Job References: Can You Trust Them?

Job References: Can You Trust Them?

Job References:  Can You Trust Them?

“Believe none of what you hear, and only half of what you see.” ― Benjamin Franklin: An American Life by Walter Isaacson

Most hiring companies do reference checks on potential employees.  How reliable are these references?  How risky are they to the job seeker and to the people who are acting as references?

Intelligent people are not going to give references who will say bad things about them.  They make of list of people who will say positive things.  Before giving the name of the reference to a prospective employer, intelligent people call the reference.  They reach an understanding that the reference is willing and supportive.

The Set Up

One of the worst placements I made had references from two former clients who gushed about the qualities of the person.  Once the person got the job, his performance was the exact opposite of what the job references said it would be.  The references, both of whom held solid positions with solid companies, were clearly in on a set up.

Smart hiring managers know that job references are a set up.  In a way, reference checks are a test of a person’s ability to find people who can say good things about them.

At best, these references are confirmations of employment dates.

The Risks

Reference checks are risky to the job seeker and to the people serving as references.

The people speaking as references put themselves at risk and their company at risk.  If they happen to give an opinion that hurts the job seeker, a job seeker can (and job seekers have) come back and sue past employers for a negative reference check.

The intelligent company policy is to prohibit reference checks.  These companies only give prospective employers the employment dates for past employees.

In a confidential job search, a job seeker puts their current employment at risk by allowing hiring companies to call people about the job seeker’s efforts to find new employment.  Nearly everyone says they can keep a secret.  But do they?  To quote Benjamin Franklin again, “Three can keep a secret, if two of them are dead.”

Nonetheless, companies continue to check job references, and job seekers continue to give references.

So Be Smart.

There are a few simple things to consider about job references.  None of these things takes all the risks out of reference checks but these are ideas that are worth considering.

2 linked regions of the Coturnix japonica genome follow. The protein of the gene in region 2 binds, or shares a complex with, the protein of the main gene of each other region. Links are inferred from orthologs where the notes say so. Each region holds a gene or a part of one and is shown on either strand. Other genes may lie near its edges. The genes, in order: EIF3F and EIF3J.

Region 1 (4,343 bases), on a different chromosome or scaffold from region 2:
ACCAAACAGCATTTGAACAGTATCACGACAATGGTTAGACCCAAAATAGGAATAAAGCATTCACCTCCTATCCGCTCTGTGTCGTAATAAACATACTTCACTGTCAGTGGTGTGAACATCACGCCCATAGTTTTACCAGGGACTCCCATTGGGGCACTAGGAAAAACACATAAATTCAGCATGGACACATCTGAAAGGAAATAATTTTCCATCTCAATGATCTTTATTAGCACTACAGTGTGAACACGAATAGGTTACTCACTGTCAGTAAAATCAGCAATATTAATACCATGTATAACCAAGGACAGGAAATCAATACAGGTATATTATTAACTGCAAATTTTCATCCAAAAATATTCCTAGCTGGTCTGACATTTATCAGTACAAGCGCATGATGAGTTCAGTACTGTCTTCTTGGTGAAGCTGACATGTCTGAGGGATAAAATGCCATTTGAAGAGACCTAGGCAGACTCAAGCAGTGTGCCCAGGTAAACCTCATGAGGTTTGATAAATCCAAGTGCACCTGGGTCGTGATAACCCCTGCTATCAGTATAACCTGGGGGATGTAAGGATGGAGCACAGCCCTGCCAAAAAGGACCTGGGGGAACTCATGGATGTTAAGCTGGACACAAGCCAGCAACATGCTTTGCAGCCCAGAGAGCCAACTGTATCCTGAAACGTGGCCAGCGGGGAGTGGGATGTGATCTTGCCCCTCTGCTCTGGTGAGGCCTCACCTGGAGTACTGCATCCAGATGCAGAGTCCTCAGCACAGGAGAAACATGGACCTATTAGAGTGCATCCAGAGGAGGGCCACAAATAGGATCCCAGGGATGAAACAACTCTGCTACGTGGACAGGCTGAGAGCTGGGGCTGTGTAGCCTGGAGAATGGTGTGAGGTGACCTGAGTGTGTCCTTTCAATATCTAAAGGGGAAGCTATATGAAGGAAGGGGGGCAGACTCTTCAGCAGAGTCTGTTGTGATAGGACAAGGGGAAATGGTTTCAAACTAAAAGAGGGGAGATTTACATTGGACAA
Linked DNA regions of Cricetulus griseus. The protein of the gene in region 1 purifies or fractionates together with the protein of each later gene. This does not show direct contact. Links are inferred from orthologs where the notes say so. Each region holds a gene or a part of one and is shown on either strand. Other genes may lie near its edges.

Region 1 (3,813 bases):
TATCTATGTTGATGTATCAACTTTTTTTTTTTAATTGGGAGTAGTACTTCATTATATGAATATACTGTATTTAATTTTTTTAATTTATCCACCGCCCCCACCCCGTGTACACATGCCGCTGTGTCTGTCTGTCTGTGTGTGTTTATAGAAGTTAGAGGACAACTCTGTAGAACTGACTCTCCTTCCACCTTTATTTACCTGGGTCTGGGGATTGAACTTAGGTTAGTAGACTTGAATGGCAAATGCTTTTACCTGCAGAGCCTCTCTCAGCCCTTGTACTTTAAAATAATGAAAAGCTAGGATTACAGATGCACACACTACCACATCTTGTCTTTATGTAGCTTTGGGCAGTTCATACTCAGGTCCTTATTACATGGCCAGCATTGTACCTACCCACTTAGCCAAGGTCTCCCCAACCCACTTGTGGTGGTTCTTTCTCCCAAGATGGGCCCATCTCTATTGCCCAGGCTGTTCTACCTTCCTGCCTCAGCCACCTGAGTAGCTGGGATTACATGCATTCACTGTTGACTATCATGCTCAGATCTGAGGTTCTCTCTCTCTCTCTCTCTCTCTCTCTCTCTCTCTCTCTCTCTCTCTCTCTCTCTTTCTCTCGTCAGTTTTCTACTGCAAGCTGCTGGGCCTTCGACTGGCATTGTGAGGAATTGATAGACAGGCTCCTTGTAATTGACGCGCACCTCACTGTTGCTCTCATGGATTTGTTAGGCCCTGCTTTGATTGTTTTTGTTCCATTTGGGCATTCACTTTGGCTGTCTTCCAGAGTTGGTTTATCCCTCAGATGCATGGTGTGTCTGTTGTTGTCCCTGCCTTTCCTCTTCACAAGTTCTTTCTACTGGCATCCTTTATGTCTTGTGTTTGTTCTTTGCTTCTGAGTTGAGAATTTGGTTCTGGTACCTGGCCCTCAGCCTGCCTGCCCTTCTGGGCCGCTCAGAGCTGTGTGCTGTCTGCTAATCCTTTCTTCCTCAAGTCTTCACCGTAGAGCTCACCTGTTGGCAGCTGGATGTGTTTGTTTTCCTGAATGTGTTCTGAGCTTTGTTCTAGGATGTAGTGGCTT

• Save the references checks until all the details of the offer have been ironed out.  This step reduces the risk to the job seeker of getting exposed without actually getting a job offer.
  • On the other hand, if the hiring company withdraws the offer after the completion of the reference check, job seekers might very well believe that their references have wronged them.
  • Focus on facts: dates of employment, copies of degrees, college transcripts, or letters of certification.
  • Consider a background check instead of reference checks.
  • If you choose an agency to do a background check, make certain that they are compliant with the Fair Credit Reporting Act (FCRA).  In other words, do a background check of the company doing the background check.

Job References

Job References
Job references can make or break your job offer.

During the interview process, most hiring companies do reference checks on potential employees.

Some companies ask for written references.  More likely, a company will conduct references over the phone.

When giving a person as a reference, get the person’s approval first.

In some cases, your current or former employer will not give information on your performance.  The employer may have a policy that limits giving employment information to the dates that you worked at their company.

Often the hiring company will speak with specific types of references.  For example, the company will ask to speak with current or former supervisors, co-workers, customers, vendors, or business connections.

In the case of reference checks for inexperienced workers, the hiring company may ask to speak with a neighbor, teacher, or classmate.

Here are common reference check questions.

  • How long have you know this person?
  • Would you hire or rehire the person today?
  • Why did this person leave the last job?
  • What was your relationship with the person?
  • What would you say about this person and how would you describe the person?
  • How well does the person handle conflict?
  • What are his/her strongest points?
  • How does this person work with other people?
  • How does this person respond to feedback and criticism?
  • What were the person’s greatest accomplishments?
  • How would you rate the person’s performance on a scale of 1-10?
  • What area of development could the candidate focus on?

Other helpful articles
How to Receive Job-Winning Reference Checks
Build a Powerhouse Reference List As Part of Building Your Professional Network.

Image: Natalie Maynor/Flickr

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